Energy Act Amendments Pass First Reading in Bulgaria’s ParliamentEnergy | July 15, 2015, Wednesday // 08:33| views
Photo by BGNES
Two bills introducing changes to Bulgaria’s Energy Act passed first reading in Parliament on Tuesday.
The two bills had been submitted by center-right party Citizens for European Development of Bulgaria (GERB) and right-wing formation the Reformist Bloc.
GERB’s bill envisages the establishment of an Electricity System Security Fund so as to guarantee the financial stability of Bulgaria’s energy system, according to reports of the Bulgarian National Television.
Under the proposal of GERB, the Fund is to be provisioned from contributions of all power producers amounting to 5% of the monthly revenues of these companies.
The resources of the Fund are to be used to compensate the deficit at the National Electric Company (NEK) and for the purchase of electricity under long-term contracts with renewable energy producers, co-generation facilities, and the two US-owned thermal power plants, AES-3C Maritza East 1 EOOD and Contur Global Maritsa Iztok-3.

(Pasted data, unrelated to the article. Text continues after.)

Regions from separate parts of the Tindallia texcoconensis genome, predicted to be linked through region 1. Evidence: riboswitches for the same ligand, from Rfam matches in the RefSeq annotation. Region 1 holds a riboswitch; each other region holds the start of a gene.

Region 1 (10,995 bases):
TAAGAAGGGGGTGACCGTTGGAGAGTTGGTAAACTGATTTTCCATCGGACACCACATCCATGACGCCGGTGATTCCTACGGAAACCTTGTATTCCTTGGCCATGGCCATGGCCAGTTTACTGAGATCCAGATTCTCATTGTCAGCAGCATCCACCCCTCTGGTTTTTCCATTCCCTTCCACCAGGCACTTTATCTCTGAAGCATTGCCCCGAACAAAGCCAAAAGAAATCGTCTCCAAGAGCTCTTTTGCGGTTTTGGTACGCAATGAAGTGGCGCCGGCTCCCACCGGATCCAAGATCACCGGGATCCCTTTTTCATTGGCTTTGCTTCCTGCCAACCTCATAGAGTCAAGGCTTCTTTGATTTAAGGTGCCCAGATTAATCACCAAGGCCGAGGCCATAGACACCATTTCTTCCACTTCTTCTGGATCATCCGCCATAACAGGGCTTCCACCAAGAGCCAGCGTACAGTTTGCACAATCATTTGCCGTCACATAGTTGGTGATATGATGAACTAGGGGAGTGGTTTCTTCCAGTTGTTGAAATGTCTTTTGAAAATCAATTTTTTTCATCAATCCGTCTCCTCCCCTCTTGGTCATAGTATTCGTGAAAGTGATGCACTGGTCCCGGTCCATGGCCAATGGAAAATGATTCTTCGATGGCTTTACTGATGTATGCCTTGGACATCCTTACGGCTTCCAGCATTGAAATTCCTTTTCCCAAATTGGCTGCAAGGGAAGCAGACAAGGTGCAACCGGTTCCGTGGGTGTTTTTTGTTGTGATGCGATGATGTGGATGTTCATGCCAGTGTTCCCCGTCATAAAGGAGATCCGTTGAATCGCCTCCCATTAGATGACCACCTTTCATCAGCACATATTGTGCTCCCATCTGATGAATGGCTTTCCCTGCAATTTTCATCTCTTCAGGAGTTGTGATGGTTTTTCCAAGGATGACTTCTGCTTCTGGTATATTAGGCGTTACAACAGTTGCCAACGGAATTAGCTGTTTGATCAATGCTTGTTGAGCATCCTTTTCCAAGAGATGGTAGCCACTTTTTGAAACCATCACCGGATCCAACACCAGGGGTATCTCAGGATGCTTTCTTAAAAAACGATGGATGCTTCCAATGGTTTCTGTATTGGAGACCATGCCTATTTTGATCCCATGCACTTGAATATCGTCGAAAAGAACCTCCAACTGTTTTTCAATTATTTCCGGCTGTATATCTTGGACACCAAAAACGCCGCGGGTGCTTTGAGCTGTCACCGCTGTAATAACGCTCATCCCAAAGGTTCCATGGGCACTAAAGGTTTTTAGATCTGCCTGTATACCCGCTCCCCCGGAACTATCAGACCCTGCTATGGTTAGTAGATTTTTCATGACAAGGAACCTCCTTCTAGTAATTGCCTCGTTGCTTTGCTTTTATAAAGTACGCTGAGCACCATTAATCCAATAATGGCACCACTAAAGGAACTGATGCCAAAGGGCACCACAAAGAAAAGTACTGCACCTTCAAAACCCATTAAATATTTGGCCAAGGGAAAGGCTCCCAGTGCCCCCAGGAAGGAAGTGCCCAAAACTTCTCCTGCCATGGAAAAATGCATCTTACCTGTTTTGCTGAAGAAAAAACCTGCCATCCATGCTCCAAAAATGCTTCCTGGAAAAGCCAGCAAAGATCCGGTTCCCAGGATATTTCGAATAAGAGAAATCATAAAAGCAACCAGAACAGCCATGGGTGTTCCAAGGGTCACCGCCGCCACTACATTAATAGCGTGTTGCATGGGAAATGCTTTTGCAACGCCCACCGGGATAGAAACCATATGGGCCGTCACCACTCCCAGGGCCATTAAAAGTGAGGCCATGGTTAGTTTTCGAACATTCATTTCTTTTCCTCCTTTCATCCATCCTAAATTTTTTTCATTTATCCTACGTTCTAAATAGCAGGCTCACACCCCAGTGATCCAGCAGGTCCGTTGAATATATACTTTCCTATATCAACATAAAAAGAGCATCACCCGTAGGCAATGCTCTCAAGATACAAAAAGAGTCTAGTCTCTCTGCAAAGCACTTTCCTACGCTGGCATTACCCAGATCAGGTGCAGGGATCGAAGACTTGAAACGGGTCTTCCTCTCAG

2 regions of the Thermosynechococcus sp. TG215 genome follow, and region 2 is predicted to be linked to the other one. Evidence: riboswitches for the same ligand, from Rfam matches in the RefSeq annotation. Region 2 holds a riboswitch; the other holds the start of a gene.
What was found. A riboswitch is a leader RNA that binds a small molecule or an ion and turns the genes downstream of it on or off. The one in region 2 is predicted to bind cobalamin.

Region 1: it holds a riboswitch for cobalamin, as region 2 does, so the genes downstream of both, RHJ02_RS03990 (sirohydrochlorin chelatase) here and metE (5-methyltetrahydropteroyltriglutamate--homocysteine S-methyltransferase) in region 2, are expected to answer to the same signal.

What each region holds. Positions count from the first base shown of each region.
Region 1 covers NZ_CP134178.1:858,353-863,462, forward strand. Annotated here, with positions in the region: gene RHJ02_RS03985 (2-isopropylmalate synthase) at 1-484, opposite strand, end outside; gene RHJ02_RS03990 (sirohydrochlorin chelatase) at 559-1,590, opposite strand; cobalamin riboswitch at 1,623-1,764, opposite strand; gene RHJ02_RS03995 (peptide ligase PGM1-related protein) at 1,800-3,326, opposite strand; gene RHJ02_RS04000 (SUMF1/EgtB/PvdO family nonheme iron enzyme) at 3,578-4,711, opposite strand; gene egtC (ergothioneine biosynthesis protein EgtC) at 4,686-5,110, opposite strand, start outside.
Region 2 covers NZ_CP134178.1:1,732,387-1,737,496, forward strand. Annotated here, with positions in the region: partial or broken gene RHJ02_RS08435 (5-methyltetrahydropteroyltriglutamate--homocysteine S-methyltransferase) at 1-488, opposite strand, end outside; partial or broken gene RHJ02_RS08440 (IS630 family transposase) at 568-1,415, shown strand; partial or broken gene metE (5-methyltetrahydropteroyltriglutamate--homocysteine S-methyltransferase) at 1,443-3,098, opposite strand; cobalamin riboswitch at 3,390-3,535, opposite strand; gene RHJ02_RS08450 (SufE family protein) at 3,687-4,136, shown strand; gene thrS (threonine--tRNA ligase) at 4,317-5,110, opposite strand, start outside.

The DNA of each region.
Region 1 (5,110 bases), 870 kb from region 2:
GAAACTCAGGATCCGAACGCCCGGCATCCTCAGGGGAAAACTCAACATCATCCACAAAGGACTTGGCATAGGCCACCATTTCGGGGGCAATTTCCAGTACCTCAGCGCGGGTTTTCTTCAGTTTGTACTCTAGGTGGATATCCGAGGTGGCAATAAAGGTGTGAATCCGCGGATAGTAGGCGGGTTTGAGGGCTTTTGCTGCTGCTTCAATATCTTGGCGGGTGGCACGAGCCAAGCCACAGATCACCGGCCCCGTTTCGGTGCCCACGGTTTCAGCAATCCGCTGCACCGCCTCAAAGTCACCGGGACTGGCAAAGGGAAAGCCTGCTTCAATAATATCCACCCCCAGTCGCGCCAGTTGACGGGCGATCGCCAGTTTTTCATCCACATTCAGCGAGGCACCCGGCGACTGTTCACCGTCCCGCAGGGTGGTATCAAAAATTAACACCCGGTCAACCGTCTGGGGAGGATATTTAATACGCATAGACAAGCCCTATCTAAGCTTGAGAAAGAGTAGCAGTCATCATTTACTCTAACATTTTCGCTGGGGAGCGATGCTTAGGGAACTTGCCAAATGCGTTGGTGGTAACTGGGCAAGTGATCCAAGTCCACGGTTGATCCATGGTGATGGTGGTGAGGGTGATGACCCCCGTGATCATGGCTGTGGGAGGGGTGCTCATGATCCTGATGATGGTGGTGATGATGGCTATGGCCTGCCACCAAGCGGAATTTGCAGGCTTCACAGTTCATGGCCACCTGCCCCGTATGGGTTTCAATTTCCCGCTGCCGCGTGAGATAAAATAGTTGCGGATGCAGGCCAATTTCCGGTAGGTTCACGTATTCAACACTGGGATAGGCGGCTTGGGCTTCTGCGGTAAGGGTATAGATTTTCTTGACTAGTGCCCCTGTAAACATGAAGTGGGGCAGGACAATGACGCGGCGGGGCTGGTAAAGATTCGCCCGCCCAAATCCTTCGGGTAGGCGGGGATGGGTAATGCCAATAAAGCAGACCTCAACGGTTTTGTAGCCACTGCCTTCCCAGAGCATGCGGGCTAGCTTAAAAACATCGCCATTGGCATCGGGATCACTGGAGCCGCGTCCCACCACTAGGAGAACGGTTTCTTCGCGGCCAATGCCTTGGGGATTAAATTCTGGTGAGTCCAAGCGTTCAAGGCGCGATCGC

GERB also proposes changes allowing the national power utility to only purchase electricity quantities matching the envisaged rate of return.
The amendments also allow the Commission for Energy and Water Regulation (KEVR) to set individual tariffs for renewable energy producers on the basis of information provided by the Public Financial Inspection Agency (PFIA) as regards the correspondence of their investment costs to the preferential tariffs they benefit from.
Under the bill of the Reformist Bloc, Bulgaria’s government is to adopt an ordinance on the regulation, optimization, and publication of the expenses of energy companies with a state-owned or municipality-owned stake of 50% or more.
Martin Dimitrov from the Reformist Bloc argued that there had to be transparency in a sector with state-regulated prices.
According to the changes proposed by the right-wing formation, all energy sector contracts, including contract supplements and amendments, should be made public and companies are not entitled to benefit from commercial confidentiality.
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